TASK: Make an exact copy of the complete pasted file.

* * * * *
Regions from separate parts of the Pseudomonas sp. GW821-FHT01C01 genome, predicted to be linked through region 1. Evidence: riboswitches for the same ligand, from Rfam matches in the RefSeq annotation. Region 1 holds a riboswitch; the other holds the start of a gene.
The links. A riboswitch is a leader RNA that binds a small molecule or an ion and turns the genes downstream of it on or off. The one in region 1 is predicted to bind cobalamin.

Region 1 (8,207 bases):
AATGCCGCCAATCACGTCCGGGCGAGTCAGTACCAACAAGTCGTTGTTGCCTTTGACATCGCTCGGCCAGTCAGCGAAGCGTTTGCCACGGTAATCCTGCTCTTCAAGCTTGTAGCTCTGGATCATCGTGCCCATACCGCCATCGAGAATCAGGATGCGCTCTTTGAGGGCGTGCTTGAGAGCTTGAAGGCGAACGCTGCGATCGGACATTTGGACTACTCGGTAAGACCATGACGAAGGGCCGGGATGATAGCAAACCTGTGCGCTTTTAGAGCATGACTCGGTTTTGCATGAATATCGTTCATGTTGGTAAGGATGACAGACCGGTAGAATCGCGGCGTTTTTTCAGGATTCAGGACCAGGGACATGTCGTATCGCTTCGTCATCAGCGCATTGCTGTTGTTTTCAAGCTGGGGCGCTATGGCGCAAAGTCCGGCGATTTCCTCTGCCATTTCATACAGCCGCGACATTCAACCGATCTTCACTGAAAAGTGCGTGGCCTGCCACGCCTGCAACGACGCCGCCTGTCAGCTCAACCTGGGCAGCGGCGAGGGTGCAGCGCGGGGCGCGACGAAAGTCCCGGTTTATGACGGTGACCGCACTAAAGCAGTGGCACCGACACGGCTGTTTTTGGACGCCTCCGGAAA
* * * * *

Regions from separate parts of the Pseudomonas sp. GW821-FHT01C01 genome, predicted to be linked through region 1. Evidence: riboswitches for the same ligand, from Rfam matches in the RefSeq annotation. Region 1 holds a riboswitch; the other holds the start of a gene.
The links. A riboswitch is a leader RNA that binds a small molecule or an ion and turns the genes downstream of it on or off. The one in region 1 is predicted to bind cobalamin.

Region 1 (8,207 bases):
AATGCCGCCAATCACGTCCGGGCGAGTCAGTACCAACAAGTCGTTGTTGCCTTTGACATCGCTCGGCCAGTCAGCGAAGCGTTTGCCACGGTAATCCTGCTCTTCAAGCTTGTAGCTCTGGATCATCGTGCCCATACCGCCATCGAGAATCAGGATGCGCTCTTTGAGGGCGTGCTTGAGAGCTTGAAGGCGAACGCTGCGATCGGACATTTGGACTACTCGGTAAGACCATGACGAAGGGCCGGGATGATAGCAAACCTGTGCGCTTTTAGAGCATGACTCGGTTTTGCATGAATATCGTTCATGTTGGTAAGGATGACAGACCGGTAGAATCGCGGCGTTTTTTCAGGATTCAGGACCAGGGACATGTCGTATCGCTTCGTCATCAGCGCATTGCTGTTGTTTTCAAGCTGGGGCGCTATGGCGCAAAGTCCGGCGATTTCCTCTGCCATTTCATACAGCCGCGACATTCAACCGATCTTCACTGAAAAGTGCGTGGCCTGCCACGCCTGCAACGACGCCGCCTGTCAGCTCAACCTGGGCAGCGGCGAGGGTGCAGCGCGGGGCGCGACGAAAGTCCCGGTTTATGACGGTGACCGCACTAAAGCAGTGGCACCGACACGGCTGTTTTTGGACGCCTCCGGAAA